Economic reports released June 13 should turn up the heat for the remarkably bearish bond market—and for the Federal Reserve. The day's economic releases included reports showing surprising headline strength in U.S. May retail sales, alongside a troublesome rise in import prices. Adding insult to injury, the MBA purchase index posted a robust 7.2% surge for the first full week of June.
Despite an eye-popping May headline gain for retail sales, the strength will be readily absorbed in our forecasts of 2.0% real consumption growth in the second quarter, and our expectation of a 3.5% gross domestic product gain. And while import prices spiked, export prices finally broke a five-month string of oversized gains, providing a small silver lining for the Fed's inflation cloud. The MBA purchase index surge was impressive, but its likely to be reversed over the coming weeks as the mortgage market reacts to outsized rate increases, businessweek.com reports.
New figures from the Commerce Department showed that retail sales increased 1.4 percent on a seasonally adjusted basis compared to the month before, the largest single monthly increase since early 2006.
That report was followed later in the day by a Federal Reserve Board summary of economic information also showing that economic activity continued to expand from mid-April through May.
Consumer spending accounts for about two-thirds of U.S. economic activity, and the expectation that households would tighten their pocketbooks in response to surging gas prices and falling real estate values prompted some forecasters to predict an economic slowdown or even recession.
Wednesday's report should brighten that mood. U.S. stock markets opened strongly after a run of triple-digit losses during the past week and picked up again in the afternoon following the Fed report analysis. By today's close, the Dow Jones industrial average had risen more than 187 points, the tech-heavy Nasdaq was up 32.54, and the broadly based Standard & Poor's 500 had gained 22.67.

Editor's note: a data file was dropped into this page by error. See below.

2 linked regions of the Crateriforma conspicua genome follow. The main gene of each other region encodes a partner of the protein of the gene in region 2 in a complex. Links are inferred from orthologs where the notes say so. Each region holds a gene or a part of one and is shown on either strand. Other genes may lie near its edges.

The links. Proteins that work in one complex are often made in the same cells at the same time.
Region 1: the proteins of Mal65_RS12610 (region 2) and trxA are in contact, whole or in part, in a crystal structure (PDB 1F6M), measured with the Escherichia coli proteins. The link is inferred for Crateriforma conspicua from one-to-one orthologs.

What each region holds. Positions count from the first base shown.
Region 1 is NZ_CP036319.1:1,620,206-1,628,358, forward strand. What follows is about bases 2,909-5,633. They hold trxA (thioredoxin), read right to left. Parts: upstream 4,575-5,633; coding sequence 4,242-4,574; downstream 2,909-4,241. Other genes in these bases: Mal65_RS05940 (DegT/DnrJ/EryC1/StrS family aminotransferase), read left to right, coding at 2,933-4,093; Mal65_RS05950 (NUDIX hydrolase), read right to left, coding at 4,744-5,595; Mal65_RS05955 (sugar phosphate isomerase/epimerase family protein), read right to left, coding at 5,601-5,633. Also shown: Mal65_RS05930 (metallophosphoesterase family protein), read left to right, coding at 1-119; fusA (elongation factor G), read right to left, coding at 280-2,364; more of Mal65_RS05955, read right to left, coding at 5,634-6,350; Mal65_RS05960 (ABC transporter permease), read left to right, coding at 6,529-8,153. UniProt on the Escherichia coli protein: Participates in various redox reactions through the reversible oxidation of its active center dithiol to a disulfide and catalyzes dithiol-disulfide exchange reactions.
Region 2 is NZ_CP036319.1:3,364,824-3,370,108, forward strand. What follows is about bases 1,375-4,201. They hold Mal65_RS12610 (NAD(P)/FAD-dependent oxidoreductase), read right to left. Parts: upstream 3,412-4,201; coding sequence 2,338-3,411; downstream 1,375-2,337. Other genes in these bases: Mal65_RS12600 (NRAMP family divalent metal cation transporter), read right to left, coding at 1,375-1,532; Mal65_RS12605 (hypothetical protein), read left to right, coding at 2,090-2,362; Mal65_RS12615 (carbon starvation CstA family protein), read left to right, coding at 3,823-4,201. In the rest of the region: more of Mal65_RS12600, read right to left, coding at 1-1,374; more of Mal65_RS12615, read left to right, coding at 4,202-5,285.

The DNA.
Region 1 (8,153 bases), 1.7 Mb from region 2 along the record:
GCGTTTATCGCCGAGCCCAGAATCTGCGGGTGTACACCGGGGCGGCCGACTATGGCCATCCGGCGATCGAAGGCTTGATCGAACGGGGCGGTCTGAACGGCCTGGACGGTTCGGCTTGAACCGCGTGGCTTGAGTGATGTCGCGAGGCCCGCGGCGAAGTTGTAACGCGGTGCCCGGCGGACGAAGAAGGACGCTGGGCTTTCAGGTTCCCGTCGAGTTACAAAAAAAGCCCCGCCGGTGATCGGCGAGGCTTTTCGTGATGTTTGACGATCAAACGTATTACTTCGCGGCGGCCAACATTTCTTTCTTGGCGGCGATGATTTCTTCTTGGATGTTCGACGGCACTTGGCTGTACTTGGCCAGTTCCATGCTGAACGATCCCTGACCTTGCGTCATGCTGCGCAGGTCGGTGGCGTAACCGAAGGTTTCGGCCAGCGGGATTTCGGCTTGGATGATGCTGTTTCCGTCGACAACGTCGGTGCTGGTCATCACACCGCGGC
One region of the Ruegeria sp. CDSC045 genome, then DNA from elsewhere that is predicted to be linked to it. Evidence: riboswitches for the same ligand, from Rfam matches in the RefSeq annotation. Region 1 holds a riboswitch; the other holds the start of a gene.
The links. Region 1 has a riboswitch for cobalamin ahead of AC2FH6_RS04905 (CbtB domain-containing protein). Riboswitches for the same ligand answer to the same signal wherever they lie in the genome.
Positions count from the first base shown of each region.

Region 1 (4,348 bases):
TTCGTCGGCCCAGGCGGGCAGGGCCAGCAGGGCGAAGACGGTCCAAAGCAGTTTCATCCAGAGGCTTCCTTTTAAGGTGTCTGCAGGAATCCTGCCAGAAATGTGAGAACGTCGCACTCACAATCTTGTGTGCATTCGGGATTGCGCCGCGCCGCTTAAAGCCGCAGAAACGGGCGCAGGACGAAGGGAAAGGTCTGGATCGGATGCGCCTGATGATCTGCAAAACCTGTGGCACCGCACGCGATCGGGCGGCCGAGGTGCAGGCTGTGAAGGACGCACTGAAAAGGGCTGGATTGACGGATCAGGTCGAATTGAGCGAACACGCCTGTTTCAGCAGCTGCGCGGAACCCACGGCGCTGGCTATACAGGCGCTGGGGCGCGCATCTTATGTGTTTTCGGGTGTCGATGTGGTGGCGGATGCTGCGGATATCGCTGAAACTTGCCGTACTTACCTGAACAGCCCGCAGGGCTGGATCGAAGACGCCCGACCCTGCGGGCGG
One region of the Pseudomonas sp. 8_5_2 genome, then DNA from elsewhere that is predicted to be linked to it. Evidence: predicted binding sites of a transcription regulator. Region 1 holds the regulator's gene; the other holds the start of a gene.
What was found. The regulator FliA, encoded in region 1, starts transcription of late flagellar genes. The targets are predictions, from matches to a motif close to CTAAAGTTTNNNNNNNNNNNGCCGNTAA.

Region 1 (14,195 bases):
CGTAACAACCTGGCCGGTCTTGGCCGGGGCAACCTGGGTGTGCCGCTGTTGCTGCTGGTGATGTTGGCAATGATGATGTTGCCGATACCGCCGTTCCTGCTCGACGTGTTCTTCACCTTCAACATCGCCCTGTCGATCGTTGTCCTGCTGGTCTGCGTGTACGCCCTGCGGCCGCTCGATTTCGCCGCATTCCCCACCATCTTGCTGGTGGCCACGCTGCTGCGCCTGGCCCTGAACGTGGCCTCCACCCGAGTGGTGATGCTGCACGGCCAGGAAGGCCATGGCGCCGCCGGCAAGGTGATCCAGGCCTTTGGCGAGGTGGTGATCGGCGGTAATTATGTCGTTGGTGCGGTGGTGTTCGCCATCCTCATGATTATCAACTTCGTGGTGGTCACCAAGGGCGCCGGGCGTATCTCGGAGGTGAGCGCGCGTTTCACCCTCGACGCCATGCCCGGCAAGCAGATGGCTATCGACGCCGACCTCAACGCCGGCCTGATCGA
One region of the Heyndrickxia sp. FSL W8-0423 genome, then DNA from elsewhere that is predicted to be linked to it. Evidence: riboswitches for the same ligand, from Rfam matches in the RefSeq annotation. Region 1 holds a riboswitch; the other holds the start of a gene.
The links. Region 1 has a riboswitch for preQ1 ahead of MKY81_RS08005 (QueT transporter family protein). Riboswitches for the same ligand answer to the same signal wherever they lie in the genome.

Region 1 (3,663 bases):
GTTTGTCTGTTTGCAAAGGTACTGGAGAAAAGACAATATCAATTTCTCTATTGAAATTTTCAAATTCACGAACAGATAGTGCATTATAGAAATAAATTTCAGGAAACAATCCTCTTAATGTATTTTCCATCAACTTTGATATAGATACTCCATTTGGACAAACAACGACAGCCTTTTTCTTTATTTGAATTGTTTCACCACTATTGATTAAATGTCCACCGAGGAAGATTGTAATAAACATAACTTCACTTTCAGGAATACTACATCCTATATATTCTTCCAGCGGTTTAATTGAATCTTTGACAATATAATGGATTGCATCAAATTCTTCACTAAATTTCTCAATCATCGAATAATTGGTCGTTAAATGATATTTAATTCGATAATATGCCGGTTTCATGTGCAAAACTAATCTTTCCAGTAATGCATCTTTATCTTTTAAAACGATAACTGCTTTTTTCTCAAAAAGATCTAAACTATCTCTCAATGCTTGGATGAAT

The retail sales report showed a wide rebound in consumer spending following a disappointing April in which spending stalled.
Sales at clothing stores in May jumped 2.7 percent compared to April, while sales of building materials and supplies increased more than 2 percent despite a continued downturn in home sales and prices.
Sporting goods stores and auto and parts dealers all posted strong increases as well. As could be expected, gasoline stations posted the strongest increase, with sales rising 3.8 percent, the Washington Post reports.
With the economy showing signs of rebounding, most analysts believe the Fed will leave rates unchanged at the June 27-28 meeting and possibly for the rest of the year.
The strong showing for retail sales caught analysts by surprise. They had forecast growth of 0.7 percent.
The increase helped ease fears that consumer spending could falter in the month ahead because of higher gasoline prices, the significant correction in housing and recent increases in interest rates set by financial markets.
"The relatively strong job market has kept spending energized and will contribute to a solid bounce back in overall economic growth in the second quarter," said Brian Bethune, U.S. economist for Global Insight.
He said he expected consumer spending would grow at a 3 percent rate from April through June, down slightly from the 3.8 percent increase in the first three months of the year, the AP reports.
Prepared by Alexander Timoshik
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